Follow @notimetoteach for the latest news in patient education

Twitter can be a great, timely source of information you might not find in other ways. If you don’t already have a Twitter account, you can start one for free at www.twitter.com. Access it from your computer or telephone. You only have 140 characters for each Twitter posting, called a Tweet. The #, called a hashtag, is used to aid searching — you can search Twitter for terms like “#patienteducation” or “#healthliteracy”

One way I’m using Twitter is to link to recent research relating to patient and family education. For example, here are Tweets I have scheduled to appear in the coming week:

http://tinyurl.com/27cz654 Relationship between treatment adherence and clinical outcomes in patients on maintenance hemodialysis. #nursing

http://tinyurl.com/2fyxueo Addressing patients’ concerns about pain management and addiction risks. #patienteducation #nursing #healthcare

http://tinyurl.com/2fzkope No, you need a conversation to ensure understanding. #healthliteracy #evidencebasedmedicine #healthcare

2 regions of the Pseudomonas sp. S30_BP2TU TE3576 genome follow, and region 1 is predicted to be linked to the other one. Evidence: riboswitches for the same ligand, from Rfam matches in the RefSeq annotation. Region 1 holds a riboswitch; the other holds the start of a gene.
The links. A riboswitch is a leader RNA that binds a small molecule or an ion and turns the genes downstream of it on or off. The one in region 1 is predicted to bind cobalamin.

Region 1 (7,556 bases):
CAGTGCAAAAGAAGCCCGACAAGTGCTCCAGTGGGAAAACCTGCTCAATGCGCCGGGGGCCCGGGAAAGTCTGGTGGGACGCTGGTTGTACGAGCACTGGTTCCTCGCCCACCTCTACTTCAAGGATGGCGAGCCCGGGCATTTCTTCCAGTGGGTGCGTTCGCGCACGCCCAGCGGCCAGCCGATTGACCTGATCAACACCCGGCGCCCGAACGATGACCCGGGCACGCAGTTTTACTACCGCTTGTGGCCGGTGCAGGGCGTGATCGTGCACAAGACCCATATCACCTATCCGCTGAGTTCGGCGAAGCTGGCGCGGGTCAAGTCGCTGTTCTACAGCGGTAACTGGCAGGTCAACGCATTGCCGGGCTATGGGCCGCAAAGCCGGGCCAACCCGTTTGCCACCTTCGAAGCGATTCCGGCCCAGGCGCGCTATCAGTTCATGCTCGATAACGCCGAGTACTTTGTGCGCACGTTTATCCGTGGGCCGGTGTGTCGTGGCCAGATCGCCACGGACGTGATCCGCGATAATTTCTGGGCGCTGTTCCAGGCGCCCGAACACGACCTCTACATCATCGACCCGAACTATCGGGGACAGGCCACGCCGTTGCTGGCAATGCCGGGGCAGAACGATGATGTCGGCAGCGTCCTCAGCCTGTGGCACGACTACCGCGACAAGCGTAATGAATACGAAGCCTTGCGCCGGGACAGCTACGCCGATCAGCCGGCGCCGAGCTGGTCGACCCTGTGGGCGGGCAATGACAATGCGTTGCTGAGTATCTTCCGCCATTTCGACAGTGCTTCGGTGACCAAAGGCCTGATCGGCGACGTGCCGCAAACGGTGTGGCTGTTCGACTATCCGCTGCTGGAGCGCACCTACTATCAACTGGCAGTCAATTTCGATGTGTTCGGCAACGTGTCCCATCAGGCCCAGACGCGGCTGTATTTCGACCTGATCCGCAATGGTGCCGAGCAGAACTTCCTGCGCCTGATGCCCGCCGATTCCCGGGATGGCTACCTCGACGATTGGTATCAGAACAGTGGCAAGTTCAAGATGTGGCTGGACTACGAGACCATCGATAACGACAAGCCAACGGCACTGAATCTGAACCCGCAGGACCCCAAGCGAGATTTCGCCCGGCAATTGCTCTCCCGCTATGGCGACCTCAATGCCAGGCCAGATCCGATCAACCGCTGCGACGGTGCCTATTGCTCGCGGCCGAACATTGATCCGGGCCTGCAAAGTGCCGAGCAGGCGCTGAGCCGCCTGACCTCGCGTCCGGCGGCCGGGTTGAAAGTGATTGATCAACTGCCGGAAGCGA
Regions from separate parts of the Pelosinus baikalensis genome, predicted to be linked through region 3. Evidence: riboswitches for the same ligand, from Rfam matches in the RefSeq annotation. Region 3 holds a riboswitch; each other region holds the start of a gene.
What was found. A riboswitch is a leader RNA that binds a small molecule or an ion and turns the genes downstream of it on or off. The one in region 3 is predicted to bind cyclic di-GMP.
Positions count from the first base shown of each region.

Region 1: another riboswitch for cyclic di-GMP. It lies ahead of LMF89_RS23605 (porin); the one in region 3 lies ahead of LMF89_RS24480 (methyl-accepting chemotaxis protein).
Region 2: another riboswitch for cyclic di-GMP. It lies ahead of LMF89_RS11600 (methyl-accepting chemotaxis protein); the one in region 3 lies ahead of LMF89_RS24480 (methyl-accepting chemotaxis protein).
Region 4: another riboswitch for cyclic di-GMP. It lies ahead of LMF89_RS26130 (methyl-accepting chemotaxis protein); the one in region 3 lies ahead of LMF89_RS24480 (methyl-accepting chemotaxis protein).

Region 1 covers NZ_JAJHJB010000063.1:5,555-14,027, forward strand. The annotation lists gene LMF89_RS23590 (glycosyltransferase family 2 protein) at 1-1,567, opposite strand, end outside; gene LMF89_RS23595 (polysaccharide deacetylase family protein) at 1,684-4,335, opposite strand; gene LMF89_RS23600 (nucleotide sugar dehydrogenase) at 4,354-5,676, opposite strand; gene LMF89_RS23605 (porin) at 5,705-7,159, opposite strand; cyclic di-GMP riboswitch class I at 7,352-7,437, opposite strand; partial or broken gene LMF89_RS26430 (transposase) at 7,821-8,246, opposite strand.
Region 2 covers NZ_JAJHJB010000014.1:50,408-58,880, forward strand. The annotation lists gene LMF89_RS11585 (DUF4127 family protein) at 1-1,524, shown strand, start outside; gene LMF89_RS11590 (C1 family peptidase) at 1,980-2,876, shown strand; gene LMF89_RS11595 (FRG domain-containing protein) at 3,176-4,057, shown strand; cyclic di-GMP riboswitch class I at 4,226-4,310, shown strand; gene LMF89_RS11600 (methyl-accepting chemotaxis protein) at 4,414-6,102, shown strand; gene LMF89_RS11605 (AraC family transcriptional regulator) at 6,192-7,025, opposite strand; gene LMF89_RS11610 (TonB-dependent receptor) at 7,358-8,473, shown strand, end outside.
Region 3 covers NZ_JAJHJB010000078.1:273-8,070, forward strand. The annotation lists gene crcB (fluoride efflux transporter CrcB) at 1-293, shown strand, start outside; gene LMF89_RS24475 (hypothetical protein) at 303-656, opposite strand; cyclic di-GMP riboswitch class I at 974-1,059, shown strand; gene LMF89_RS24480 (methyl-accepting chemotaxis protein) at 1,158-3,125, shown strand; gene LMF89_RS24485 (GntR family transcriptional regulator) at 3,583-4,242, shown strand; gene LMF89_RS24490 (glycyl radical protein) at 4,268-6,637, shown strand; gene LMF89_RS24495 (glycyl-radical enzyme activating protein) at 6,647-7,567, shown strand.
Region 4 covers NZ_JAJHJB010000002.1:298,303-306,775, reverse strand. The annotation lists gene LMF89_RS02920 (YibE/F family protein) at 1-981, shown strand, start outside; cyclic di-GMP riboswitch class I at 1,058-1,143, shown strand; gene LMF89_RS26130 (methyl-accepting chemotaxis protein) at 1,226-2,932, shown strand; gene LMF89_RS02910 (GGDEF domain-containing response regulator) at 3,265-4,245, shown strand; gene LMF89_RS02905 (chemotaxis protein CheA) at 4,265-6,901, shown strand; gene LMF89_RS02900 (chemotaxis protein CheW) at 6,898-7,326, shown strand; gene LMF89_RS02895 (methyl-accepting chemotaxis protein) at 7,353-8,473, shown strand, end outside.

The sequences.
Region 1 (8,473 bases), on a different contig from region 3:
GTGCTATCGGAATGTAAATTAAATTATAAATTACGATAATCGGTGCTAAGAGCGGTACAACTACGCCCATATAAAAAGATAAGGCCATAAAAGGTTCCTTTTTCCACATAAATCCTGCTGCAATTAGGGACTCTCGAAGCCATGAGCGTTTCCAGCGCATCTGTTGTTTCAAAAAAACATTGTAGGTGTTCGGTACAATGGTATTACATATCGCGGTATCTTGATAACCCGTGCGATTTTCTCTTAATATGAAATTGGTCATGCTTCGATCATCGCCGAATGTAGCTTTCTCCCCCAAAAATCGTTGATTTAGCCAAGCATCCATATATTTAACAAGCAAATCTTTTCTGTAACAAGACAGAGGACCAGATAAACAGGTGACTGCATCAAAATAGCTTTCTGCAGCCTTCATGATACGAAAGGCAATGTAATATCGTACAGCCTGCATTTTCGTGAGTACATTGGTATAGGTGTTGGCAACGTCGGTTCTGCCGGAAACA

http://tinyurl.com/27o5jwt Patients’ beliefs about the cause of their depression: only 3.6% stated biological reasons. #patienteducation

http://tinyurl.com/235oroy Comprehensive discussions about chronic medications are uncommon in routine practice. #evidencebasedmedicine

http://tinyurl.com/2embdxo Health literacy screening questions can be used to triage patients at risk for not reading. #healthliteracy #pted

http://tinyurl.com/29ckgvs Postoperative patient education: what type of approach and mode, and at what dose? #patienteducation #surgery

Are you using Twitter now? If so, follow me @notimetoteach. Let me know what your Twitter handle is, too, so I can follow you.

If you want to learn more about Twitter, you can download the booklet, Twitter for Beginners from http://socialmediadiyworkshop.com/2010/02/ebook-twitter-for-beginners/

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